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From an AMATEUR to a PRO

Discussion in 'Other Camping' started by Northern Dancer, Oct 11, 2016.

  1. Northern Dancer

    Northern Dancer Survivalist

    Camping is meant to be fun, right?
    I remember a time when is wasn't fun - not at all. But I persevered until I could boast that I was a pro. When I say pro I'm not suggesting perfection or having all the skills that I need -there is something new to learn everyday. BUT, I have learned a lot.


    Here are some of the things that I did as an AMATEUR

    I didn't think about equipment that I might need, where I was going, what I might expect or even consider the weather. I loaded what I had into the car an off I went. Now that is real dumb adventure folks.


    It never occurred to me that my tent may leak, there were not enough guy lines; and what was that funny thing that looks a bit like an umbrella? What was that for? Oh...ya...the stove - it was brand new and damaged.

    How did I know that there was a fire ban? No one told me that it rained for three days before I got to the camp site. What do you mean I can't bring wood into the park?

    If it came from "Ally's" it had to be good stuff right? Wrong! You get what you pay for in the camping industry. Notice how the camp supply people stay away from the everyday stores? That's because they are everyday.


    We all do - buy stuff. That's what wanna be camping pros do - buy lots of stuff - most of which is cheap and useless. And then there is all that food - as if the world might come to an end when we are away. Really, come on now - do you actually have that kind of breakfast at home?

    Did you look at the size? How wide is it and how long is it. Nothing like being six five and getting into a sleeping bag designed for a five six. How warm is it? Whaaaaaat? You thought it was going to be 22C [72F] and it's really what? Lumpy you say? I didn't know that it doesn't come with a comfort pad.


    I had one of those real cheap flash lights that I got on sale. Yep...it faded and guess what? It hadn't occurred to me to bring batteries. Do not underestimate the importance of lighting.

    I didn't see any animals around so putting away the peanut butter wasn't really all that important anyway - I mean, we just have to take it out the pack again in the morning.

    Don't get me started.

    I look back on those days of yesteryear and I'm sooooooo glad they are behind me.

    upload_2016-10-11_22-10-58.jpeg Gotta go now. SAY...do you remember your Amateur days?
    Luv to hear about your experiences. Can you add to the list?
    killeroy154 likes this.
  2. killeroy154

    killeroy154 Survivalist

    Ok I'll jump in this one. Glad y'all don't know who I am.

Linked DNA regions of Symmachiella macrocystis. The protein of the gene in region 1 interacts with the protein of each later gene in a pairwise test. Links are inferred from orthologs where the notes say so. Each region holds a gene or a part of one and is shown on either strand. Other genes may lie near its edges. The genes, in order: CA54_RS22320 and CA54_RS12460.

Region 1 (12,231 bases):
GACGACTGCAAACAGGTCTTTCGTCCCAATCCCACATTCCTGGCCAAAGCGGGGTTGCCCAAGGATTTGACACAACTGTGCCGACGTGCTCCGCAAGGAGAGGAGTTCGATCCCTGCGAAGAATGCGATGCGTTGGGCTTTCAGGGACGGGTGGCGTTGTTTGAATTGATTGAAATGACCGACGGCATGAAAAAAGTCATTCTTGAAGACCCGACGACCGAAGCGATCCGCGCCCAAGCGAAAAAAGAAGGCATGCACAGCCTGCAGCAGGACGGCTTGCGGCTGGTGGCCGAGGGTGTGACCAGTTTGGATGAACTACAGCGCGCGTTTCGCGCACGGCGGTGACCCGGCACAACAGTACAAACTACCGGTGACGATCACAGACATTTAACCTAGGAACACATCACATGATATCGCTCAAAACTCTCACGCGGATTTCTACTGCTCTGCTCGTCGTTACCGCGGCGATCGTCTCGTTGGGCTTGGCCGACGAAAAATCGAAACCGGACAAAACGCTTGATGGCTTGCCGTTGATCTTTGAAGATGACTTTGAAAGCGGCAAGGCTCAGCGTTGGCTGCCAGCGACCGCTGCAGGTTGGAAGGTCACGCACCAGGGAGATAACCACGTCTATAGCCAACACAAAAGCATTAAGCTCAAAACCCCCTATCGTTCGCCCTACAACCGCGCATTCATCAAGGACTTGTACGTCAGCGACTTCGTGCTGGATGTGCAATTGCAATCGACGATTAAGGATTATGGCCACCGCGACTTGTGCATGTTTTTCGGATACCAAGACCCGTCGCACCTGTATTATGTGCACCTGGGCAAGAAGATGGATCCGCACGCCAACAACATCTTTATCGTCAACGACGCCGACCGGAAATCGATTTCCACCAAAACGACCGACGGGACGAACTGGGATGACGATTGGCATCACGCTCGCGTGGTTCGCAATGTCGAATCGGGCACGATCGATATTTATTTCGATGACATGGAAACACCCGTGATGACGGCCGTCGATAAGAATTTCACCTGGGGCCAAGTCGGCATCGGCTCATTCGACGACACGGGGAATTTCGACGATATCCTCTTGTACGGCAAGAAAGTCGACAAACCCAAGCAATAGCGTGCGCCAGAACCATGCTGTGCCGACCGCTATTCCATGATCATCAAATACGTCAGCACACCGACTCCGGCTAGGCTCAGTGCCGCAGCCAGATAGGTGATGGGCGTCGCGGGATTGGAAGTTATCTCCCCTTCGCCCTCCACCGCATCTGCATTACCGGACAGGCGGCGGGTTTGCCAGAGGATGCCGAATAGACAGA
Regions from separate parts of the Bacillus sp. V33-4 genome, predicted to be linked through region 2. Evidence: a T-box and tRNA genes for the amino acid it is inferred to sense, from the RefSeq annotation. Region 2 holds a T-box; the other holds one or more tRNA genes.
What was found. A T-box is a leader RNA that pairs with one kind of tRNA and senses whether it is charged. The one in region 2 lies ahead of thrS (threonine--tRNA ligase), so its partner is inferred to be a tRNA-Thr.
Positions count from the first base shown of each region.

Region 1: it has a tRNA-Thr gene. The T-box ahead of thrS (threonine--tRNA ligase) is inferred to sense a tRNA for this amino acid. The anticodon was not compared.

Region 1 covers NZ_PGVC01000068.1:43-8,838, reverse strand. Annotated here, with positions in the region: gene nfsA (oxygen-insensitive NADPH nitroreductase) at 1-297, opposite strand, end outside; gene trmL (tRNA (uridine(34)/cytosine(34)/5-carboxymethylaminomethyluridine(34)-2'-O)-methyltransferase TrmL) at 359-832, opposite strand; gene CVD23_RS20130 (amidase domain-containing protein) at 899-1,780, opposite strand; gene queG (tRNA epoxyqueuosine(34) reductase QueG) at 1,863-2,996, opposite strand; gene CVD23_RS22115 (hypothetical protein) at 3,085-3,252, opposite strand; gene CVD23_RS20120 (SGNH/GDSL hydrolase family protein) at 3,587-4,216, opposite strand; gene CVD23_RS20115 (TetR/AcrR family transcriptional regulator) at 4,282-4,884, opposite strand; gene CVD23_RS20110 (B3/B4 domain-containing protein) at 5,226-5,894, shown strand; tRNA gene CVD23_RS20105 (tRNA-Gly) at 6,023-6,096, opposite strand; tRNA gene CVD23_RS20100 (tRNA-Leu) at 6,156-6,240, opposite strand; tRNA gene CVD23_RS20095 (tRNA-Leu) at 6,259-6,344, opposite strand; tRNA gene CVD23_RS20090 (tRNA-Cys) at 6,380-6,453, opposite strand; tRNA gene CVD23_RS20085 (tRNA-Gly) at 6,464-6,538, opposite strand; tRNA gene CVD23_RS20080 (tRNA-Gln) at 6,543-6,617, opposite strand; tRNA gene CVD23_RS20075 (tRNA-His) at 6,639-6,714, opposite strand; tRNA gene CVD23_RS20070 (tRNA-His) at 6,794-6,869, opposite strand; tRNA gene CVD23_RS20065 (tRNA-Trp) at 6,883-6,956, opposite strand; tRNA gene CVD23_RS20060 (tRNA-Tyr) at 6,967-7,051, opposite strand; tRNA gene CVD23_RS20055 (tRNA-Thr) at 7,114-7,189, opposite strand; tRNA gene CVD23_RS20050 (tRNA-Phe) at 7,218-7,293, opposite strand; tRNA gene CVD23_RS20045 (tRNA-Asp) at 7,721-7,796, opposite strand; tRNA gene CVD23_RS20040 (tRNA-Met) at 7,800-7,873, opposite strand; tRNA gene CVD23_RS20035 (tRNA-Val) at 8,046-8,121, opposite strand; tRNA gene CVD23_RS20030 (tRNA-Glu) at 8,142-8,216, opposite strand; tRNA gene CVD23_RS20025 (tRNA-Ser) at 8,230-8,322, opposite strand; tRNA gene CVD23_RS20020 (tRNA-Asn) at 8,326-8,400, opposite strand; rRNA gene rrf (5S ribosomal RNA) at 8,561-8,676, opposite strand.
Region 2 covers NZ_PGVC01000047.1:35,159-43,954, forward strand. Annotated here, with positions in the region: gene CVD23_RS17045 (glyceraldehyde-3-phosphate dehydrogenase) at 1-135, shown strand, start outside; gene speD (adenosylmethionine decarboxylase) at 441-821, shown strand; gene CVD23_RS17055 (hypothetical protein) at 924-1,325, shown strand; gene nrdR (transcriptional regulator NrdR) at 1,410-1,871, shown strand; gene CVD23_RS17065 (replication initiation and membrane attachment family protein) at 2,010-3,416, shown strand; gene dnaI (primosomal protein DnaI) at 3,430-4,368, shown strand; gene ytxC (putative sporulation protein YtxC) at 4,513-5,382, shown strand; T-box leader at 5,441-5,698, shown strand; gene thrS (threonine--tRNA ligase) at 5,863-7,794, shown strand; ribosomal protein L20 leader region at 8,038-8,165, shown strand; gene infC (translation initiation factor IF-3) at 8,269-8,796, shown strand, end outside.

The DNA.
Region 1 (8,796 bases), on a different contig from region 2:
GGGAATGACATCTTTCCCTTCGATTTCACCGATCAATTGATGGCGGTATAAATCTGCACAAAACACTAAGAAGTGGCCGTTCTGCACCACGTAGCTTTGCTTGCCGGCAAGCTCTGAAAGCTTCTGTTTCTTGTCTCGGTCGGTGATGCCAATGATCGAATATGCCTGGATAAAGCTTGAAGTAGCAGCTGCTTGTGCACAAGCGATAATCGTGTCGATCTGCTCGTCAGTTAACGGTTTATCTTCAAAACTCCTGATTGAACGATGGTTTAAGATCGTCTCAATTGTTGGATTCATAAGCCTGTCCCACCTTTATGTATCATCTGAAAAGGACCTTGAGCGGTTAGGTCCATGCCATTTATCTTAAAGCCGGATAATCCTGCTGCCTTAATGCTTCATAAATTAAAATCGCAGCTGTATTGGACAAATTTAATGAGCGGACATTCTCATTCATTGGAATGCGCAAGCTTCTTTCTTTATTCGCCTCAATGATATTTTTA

I remember my first camp fire that I had to start. I was sure glad no one was around either. The wood was a little damp, and I was slightly inexperienced. So I had a piece of plastic from a milk jug, and I shoved it under the wood, and lit it with the ole "Billy Bob's Barbecue" paper matches I got at the restaurant up the road. The plastic burned realy good, but nothing else happened. I cut another piece of plastic and this time I lit it, and held it over the wood pile, and let the flaming balls of plastic drop on to the wood pile. Phrrssst Phrrssst ya know it had this sizzling hissing sound and looked like little falling stars. Any how, feeling frustrated and at a loss of what to do, I got the can of coleman fuel out and poured a generous cup or so on the wood pile. I knew it would evaporate quickly, so I set the fuel can down quickly and struck a paper match. Wow what blast! I'm sure it was a pretty ball of fire when that white gas flamed up, but maybe at 40 or 50 feet away instead of the 5 or 6 feet from where I stood. I realy wasn't thinking of being a Darling Award runner-up I guess it comes natural to me. I still remember the smell of singed hair while I tried to sleep that night.

    Yep I learned alot since those days. Now I carry a self igniting torch and some of those matches that burn for about a minute or so. Oh and now instead of the stove that burns white gas, I have one of those new fancy ones that use the propane/butane mix and is safely sealed in a pressurized can. Hard to start a fire with one of those..... I think.
  3. killeroy154

    killeroy154 Survivalist

  4. Northern Dancer

    Northern Dancer Survivalist


    ...your experience reminded me of the first time I cooked beans. Simple - just put that can just to the right of the open flame and wait for whatever time you think there cooked right?

    That should do it. Grabbed that hot can with my bare hands...ouch...ouch - hot, hot, really hot. Okay, okay. Let me see - oh ya, the can opener. Get to the rim, apply a little pressure to open the can and WHOOSH, the can exploded and beans covered the entire campsite like the cinders of an exploding roman candle falling from the sky. :bag: Some of that molten sauce hit my ankle and immediately there was a blister the size of ping pong ball - and hurt? :banghead:

    The guys called me "beanie" for the next few days. :(
  5. killeroy154

    killeroy154 Survivalist

    Ok you win. I don't understand how the human race never became extinct.
  6. killeroy154

    killeroy154 Survivalist

    God has to find us amusing. Right? I mean if I could have created some life form that is supposed to be wise and companionable, and then see the stupid things we do. I would have wiped us out and started over.
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